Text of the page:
For eloquence per se—considered merely as an art of pleasing—I entertain something of the respect evoked by success; for it always pleases at least the speaker. It is to speech what an ornate style is to writing—good and pleasant enough in its time and place and, like pie-crust and the evening girl, destitute of any basis in common sense. Forensic eloquence, on the contrary, has an all too sufficient foundation in reason and the order of things: it promotes the ambition of tricksters and advances the fortunes of rogues. For I take it that the Ciceros, the Mirabeaus, the Burkes, the O'Connells, the Patrick Henrys and the rest of them—pets of the text-bookers and scourges of youth—belong in either the one category or the other, or in both. Anyhow I find it impossible to think of them as highminded men and right-forth statesmen—with their actors' tricks, their devices of the countenance, inventions of gesture and other cunning expedients having nothing to do with the matter in hand. Extinction of the orator I hold to be the most beneficent possibility of evolution. If Mr. Goss has done anything to retard that blessed time when the Bourke Cockrans shall cease from troubling and the weary be at rest he is an enemy of his race.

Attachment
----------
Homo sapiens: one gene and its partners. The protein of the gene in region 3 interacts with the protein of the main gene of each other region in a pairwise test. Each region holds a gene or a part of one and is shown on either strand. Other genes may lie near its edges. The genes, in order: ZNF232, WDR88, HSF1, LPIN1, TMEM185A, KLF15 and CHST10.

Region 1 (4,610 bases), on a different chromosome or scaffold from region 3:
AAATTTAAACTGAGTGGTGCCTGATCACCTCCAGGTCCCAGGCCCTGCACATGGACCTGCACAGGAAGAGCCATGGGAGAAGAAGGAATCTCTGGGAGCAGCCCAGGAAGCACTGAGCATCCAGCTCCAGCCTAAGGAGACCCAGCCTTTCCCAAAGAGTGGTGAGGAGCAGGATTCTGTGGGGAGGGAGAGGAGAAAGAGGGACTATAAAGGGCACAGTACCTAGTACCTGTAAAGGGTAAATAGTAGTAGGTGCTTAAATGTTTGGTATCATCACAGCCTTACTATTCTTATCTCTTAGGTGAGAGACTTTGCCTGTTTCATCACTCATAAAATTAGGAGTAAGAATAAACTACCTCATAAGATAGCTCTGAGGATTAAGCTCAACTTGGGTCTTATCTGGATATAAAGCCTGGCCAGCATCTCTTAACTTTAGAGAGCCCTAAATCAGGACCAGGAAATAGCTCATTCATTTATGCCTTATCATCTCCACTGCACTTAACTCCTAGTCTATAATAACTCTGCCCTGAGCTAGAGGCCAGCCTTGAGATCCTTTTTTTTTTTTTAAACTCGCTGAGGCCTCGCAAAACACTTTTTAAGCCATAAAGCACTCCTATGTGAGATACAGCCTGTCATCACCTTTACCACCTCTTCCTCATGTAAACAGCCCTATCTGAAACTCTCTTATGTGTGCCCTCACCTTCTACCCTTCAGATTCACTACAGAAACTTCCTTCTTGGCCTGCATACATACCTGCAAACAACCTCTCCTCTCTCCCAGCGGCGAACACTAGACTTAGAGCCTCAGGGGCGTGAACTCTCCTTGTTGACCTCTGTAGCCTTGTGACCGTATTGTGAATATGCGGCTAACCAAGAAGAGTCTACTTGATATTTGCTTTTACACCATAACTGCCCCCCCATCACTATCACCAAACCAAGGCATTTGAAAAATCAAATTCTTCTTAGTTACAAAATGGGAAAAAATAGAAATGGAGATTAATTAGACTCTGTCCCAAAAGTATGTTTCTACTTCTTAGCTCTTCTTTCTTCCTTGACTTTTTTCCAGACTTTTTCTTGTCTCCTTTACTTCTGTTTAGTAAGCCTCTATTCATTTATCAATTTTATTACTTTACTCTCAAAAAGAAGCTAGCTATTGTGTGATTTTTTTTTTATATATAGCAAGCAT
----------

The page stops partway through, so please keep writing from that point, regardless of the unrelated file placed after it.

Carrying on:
"What!" exclaims the thoughtless reader—I have but one—"are not the great forensic speeches by the world's famous orators good reading? Considering them merely as literature do you not derive a high and refining pleasure from them?" I do not: I find them turgid and tumid no end. They are bad reading, though they may have been good hearing. In order to enjoy them one must have in memory what, indeed, one is seldom permitted to forget: that they were addressed to the ear; and in imagination one must hold some shadowy simulacrum of the orator himself, uttering his work. These conditions being fulfilled there remains for application to the matter of the discourse too little attention to get much good of it, and the total effect is confusion. Literature by which the reader is compelled to bear in mind the producer and the circumstances under which it was produced can be spared.
Ambrose Bierce is dead but far from forgotten; he is best known today for his collection of misanthropic definitions, The Devil's Dictionary.
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